How does a communications networking provider that counts police departments, hospitals and militaries among its core customers get access to Google Glass?
Just like anyone else. They ask nicely and hope. That's what happened to Wallingford's MutuaLink, which makes technology that allows incompatible radio systems to talk to each other.
MutuaLink executives say they see the computerized eyeglasses as an intriguing hardware add-on to the company's services, one that could allow police officers and firefighters to share live video, audio and building blueprints in emergency situations like school shootings.
Company execs pitched their idea to Google earlier this year in a contest held through social media websites like Twitter and Google Plus. Google was looking to send a limited number of its new eyewear technology — still in the development stage — around the country to learn more about how various industries might use them. When Google informed MutuaLink that it had been selected to purchase an early version of Glass, the communication firm's executives drove to New York City to buy a pair for $1,500. They were one of 8,000 "explorers" selected by the search engine giant, which hopes its space-age specs will be the next big thing in tech.
Though a Google spokeswoman would not reveal a full list of Connecticut explorers, several other organizations in the state are test piloting the futuristic eyeglasses. They include Hartford Hospital, Community Health Center in Middletown and Yale-New Haven Hospital.
Michael Wengrovitz, MutuaLink's vice president of innovation, is building Google Glass software to test how first responders might be able to use the glasses with MutuaLink's peer-to-peer IP network.
Hundreds of emergency agencies, including some in Hartford, use the company's network and software to link their radio systems with agencies in other towns or states.
Wengrovitz thinks MutuaLink's pitch was unique because it added another element to the idea of video conferencing, in which participants can see and chat with each other.
"We have a twist on it here," Wengrovitz said. "You could listen to one group of people you never see, but be watching video of other guys."
That could come in handy in numerous emergency situations, like when a police commander is watching a live feed from a responding officer, but communicating through audio with a dispatcher.
MutuaLink CEO Mark Hatten said the firm has already received inquiries from various domestic agencies about Glass capabilities, as well as from security forces the company is working with in Rio de Janeiro, Brazil, the site of the 2016 Olympics.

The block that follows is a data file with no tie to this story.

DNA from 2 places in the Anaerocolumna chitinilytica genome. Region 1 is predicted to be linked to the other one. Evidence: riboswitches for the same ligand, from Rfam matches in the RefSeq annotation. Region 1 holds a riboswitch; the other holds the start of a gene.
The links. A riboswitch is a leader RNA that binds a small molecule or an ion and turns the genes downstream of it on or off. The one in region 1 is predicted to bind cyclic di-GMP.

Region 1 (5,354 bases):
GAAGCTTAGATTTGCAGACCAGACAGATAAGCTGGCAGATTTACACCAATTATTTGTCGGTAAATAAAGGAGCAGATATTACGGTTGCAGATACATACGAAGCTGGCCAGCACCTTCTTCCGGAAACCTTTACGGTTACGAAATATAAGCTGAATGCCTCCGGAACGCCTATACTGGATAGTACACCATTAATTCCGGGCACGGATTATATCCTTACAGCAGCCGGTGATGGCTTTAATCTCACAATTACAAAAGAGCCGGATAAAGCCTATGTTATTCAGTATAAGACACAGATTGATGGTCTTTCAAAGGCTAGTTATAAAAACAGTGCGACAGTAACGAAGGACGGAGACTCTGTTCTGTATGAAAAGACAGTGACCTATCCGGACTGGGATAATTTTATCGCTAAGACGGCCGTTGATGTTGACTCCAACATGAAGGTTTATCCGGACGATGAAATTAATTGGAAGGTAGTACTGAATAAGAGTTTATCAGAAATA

A more developed version of Google Glass likely won't be released to the market until 2014, but MutuaLink is showing its Glass work at emergency responder and communications trade shows. The company thinks it could have its system ready for Glass integration within four months of the official release.
"We are definitely promoting it to agencies as something up and coming in the future," Wengrovitz said.
In selling experimental versions of Glass to firms and individuals in various industries, Google is taking a cautious approach with a product that has an uncertain appeal to consumers, said Guido Lang, assistant professor of computer information systems at Quinnipiac University in Hamden.
"An everyday consumer who expects a polished product would pick up the Glass and be disappointed," Lang said. "Geeks don't mind dropping the $1,500. It feels exclusive."
Collaboration among various companies — and the industry-specific uses they turn up — is going to be a key factor for Glass's potential future success, said Lang's Quinnipiac colleague Ruby El Kharboutly, an assistant professor of software engineering.
"I think what Google is trying to do is test it on a diverse range of people, and this is one easy way to do it," Kharboutly said.
The emergency room can be a hectic place, with demands on doctors and staff changing on a dime. At Hartford Hospital's Center for Education, Simulation and Innovation (CESI), doctors and technologists work to develop better ways to train physicians, nurses and other medical staff using high-tech mannequins and simulations.
Google Glass, said simulation technician Chris Madison, seemed like a natural fit.
"We can test things like 'what if we put the mannequin's vital [signs] on Glass?'" Madison said. "We can start examining how that impacts patient care."
Since there is not yet scientific proof — only a hunch — that Glass would help doctors, CESI aims to conduct and publish a research study on using Glass.
The center is also looking into more advanced features, such as linking a fiber optic camera to Glass, or creating a scheduling app to assign emergency room doctors to patients, said Dr. Thomas Nowicki, an ER physician and director of cognitive simulation at CESI.
Another idea is to beam vital lab test results to ER doctors that signal when a patient needs immediate attention.
"The thing we're balancing it all against is information overload," Nowicki said. "If you get told everything that's happening, it's overwhelming and not useful."
On the opposite side of the emergency care spectrum are community health centers, which provide services for elderly or low-income patients.
Aldon Hynes, social media manager at Community Health Center in Middletown, convinced Google the center could highlight health disparities for underserved populations.
One idea he has is to use the GPS capabilities of Glass to provide pop-ups to the user containing information about nearby health services, amenities and places to purchase healthier food.
Another idea Hynes is developing is using Glass for multi-doctor videoconferences. CHC holds videoconferences for patients who have complicated health problems, such as Hepatitis C. Hynes wants specialists conducting a teleconference to be able to see the patient as if they were in the same room.